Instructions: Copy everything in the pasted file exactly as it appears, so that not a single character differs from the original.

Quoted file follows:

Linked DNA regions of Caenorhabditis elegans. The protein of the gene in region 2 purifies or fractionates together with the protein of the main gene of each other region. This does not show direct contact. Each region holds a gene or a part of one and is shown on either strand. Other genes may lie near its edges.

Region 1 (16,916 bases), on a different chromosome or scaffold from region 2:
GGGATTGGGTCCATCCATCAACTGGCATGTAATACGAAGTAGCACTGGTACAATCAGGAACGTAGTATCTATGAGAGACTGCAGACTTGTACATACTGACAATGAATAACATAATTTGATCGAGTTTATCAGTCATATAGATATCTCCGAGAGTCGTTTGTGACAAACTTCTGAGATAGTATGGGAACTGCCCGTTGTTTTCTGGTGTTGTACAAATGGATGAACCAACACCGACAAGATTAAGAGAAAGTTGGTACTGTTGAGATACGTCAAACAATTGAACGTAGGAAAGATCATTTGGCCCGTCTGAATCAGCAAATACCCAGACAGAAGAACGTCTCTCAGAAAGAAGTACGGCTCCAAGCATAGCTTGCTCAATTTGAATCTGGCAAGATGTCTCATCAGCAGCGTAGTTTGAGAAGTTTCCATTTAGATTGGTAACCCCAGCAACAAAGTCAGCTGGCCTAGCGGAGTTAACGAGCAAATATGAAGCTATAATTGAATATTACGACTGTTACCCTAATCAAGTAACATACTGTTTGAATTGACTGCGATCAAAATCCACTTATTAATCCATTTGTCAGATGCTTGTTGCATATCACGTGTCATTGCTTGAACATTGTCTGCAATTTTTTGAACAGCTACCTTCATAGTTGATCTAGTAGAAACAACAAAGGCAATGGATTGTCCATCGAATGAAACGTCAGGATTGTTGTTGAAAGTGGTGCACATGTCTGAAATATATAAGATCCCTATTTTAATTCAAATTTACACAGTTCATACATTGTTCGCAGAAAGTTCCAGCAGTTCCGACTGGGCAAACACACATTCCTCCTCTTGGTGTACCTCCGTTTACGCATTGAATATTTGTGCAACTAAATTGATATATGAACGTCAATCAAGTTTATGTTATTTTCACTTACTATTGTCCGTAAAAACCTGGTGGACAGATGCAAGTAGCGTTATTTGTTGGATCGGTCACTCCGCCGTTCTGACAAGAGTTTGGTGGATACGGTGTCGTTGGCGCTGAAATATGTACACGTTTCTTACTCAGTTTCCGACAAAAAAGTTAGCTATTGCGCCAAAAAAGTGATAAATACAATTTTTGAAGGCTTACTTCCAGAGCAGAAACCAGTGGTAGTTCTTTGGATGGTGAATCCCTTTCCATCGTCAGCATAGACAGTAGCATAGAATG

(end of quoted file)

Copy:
Linked DNA regions of Caenorhabditis elegans. The protein of the gene in region 2 purifies or fractionates together with the protein of the main gene of each other region. This does not show direct contact. Each region holds a gene or a part of one and is shown on either strand. Other genes may lie near its edges.

Region 1 (16,916 bases), on a different chromosome or scaffold from region 2:
GGGATTGGGTCCATCCATCAACTGGCATGTAATACGAAGTAGCACTGGTACAATCAGGAACGTAGTATCTATGAGAGACTGCAGACTTGTACATACTGACAATGAATAACATAATTTGATCGAGTTTATCAGTCATATAGATATCTCCGAGAGTCGTTTGTGACAAACTTCTGAGATAGTATGGGAACTGCCCGTTGTTTTCTGGTGTTGTACAAATGGATGAACCAACACCGACAAGATTAAGAGAAAGTTGGTACTGTTGAGATACGTCAAACAATTGAACGTAGGAAAGATCATTTGGCCCGTCTGAATCAGCAAATACCCAGACAGAAGAACGTCTCTCAGAAAGAAGTACGGCTCCAAGCATAGCTTGCTCAATTTGAATCTGGCAAGATGTCTCATCAGCAGCGTAGTTTGAGAAGTTTCCATTTAGATTGGTAACCCCAGCAACAAAGTCAGCTGGCCTAGCGGAGTTAACGAGCAAATATGAAGCTATAATTGAATATTACGACTGTTACCCTAATCAAGTAACATACTGTTTGAATTGACTGCGATCAAAATCCACTTATTAATCCATTTGTCAGATGCTTGTTGCATATCACGTGTCATTGCTTGAACATTGTCTGCAATTTTTTGAACAGCTACCTTCATAGTTGATCTAGTAGAAACAACAAAGGCAATGGATTGTCCATCGAATGAAACGTCAGGATTGTTGTTGAAAGTGGTGCACATGTCTGAAATATATAAGATCCCTATTTTAATTCAAATTTACACAGTTCATACATTGTTCGCAGAAAGTTCCAGCAGTTCCGACTGGGCAAACACACATTCCTCCTCTTGGTGTACCTCCGTTTACGCATTGAATATTTGTGCAACTAAATTGATATATGAACGTCAATCAAGTTTATGTTATTTTCACTTACTATTGTCCGTAAAAACCTGGTGGACAGATGCAAGTAGCGTTATTTGTTGGATCGGTCACTCCGCCGTTCTGACAAGAGTTTGGTGGATACGGTGTCGTTGGCGCTGAAATATGTACACGTTTCTTACTCAGTTTCCGACAAAAAAGTTAGCTATTGCGCCAAAAAAGTGATAAATACAATTTTTGAAGGCTTACTTCCAGAGCAGAAACCAGTGGTAGTTCTTTGGATGGTGAATCCCTTTCCATCGTCAGCATAGACAGTAGCATAGAATG